lethal doses

Approximate Lethal Doses of Common Chemicals(Calculated for a 160 lb. human from data on rats)

Chemical Lethal Dose

Sugar (sucrose) 3 quarts

Alcohol (ethyl alcohol) 3 quarts

Salt (sodium chloride) 1 quart

Herbicide (2, 4-D) one half cup

Arsenic (arsenic acid) 1-2 teaspoons

Nicotine one half teaspoon

Food poison (botulism) microscopic

Lethal Doses

Source: Marczewski, A.E., and Kamrin, M. Toxicology for the citizen, Retrieved August 17, 2000 from the World Wide Web: www.iet.msu.edu/toxconcepts/toxconcepts.htm.

slide10

HistoryItalian physicianRamazzini (1713) published“De Morbis Artificum” (Diseases of Workers)

describing "asthma" in bakers, miners, farmers, gilders, tinsmiths, glass-workers, tanners, millers, grain-sifters, stonecutters, ragmen, runners, riders, porters, and professors. Ramazzini outlined health hazards of the dusts, fumes, or gases that such workers inhaled. The bakers and horse riders described by Ramazzini would today probably be diagnosed as suffering from allergen-induced asthma. The lung diseases suffered by most of the other workers would now be classified as "pneumoconiosis," a group of dust-related chronic diseases.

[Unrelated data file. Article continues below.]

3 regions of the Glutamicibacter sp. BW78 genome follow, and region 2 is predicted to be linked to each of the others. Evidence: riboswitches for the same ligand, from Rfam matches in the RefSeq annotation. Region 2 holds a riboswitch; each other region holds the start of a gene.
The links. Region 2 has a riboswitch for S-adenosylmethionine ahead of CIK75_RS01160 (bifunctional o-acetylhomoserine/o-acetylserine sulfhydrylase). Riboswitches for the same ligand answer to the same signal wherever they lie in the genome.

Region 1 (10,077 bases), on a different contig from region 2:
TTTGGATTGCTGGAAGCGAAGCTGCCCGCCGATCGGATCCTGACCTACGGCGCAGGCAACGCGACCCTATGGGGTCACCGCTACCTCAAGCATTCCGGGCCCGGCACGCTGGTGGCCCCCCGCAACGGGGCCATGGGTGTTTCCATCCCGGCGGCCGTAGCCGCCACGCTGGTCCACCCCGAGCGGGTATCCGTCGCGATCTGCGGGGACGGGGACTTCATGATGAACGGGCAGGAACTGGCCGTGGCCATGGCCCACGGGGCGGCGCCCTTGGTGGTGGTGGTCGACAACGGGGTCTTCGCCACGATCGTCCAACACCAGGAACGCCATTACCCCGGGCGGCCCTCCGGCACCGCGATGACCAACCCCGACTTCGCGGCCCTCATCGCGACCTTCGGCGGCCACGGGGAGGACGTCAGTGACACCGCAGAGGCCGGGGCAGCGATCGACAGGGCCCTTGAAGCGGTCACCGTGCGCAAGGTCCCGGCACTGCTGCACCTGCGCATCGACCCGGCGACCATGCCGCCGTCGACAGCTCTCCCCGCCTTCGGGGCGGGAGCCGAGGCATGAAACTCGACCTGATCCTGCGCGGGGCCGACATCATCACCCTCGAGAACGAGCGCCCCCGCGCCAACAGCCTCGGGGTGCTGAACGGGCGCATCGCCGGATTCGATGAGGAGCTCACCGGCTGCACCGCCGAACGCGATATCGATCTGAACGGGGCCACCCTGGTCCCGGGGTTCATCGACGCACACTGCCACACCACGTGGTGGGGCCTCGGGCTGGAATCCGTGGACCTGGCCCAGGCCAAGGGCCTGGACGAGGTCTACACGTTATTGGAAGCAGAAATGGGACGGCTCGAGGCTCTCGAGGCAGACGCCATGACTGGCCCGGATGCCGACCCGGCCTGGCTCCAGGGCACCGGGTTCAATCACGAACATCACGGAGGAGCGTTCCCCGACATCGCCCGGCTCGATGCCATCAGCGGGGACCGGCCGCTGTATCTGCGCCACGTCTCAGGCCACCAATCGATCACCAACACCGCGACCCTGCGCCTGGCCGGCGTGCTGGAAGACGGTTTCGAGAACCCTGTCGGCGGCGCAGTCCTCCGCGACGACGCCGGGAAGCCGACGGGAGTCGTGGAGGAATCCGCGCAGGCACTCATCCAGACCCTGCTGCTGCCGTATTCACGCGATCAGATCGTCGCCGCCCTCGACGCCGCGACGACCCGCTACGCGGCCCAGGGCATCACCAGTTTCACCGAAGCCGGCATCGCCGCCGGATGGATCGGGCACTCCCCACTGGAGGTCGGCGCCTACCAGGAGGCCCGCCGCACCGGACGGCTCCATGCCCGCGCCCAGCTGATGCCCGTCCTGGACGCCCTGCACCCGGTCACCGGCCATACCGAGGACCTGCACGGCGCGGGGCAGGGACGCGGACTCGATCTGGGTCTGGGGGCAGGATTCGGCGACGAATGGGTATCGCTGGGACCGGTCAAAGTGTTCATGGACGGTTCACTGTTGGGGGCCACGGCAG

slide11

History

Spanish physician Orfila (1815) established toxicology as

a distinct scientific discipline.

slide12

History

20th Century

Paul Ehrlich –developed staining procedures to observe cell and tissues and pioneered the understanding of how toxicants influence living organisms.

slide13

History

20th Century

Rachel Carson - alarmed public about dangers of pesticides in the environment.

occupational and environmental toxicology
Occupational and Environmental Toxicology

Environmental toxicants (air

and water pollutants) are

substances harmful to the

environment and to humans.

Environmental toxicants are both natural and

man made.

Public perception that man-made ones are more serious than natural ones - Reality: both

are serious.

5,000,000 yearly deaths worldwide due

to bacterial toxicants (Salmonella, E. coli)

occupational and environmental toxicology15
Occupational and Environmental Toxicology

Many examples of diseases associated with specific occupations were recorded in antiquity, but they were not considered serious because the health of the workers was not a societal concern.

- Paracelsus - Miner’s Disease (1533)

- Hill & Pott (1761 &1775)

- Radium dial painters, “aniline dye” workers (1900)

- Shoe salesmen (1950s)

- Industrial chemical workers (1940-present)

occupational and environmental toxicology16
Occupational and Environmental Toxicology

- Paracelsus - Miner’s Disease (1533) came from inhaling metal vapors, foundation for the field of chemotherapy.

- Hill (1761) linked tobacco (snuff) to cancer.

- Pott (1775) linked scrotal cancer

and soot (benzo(a)pyrene) in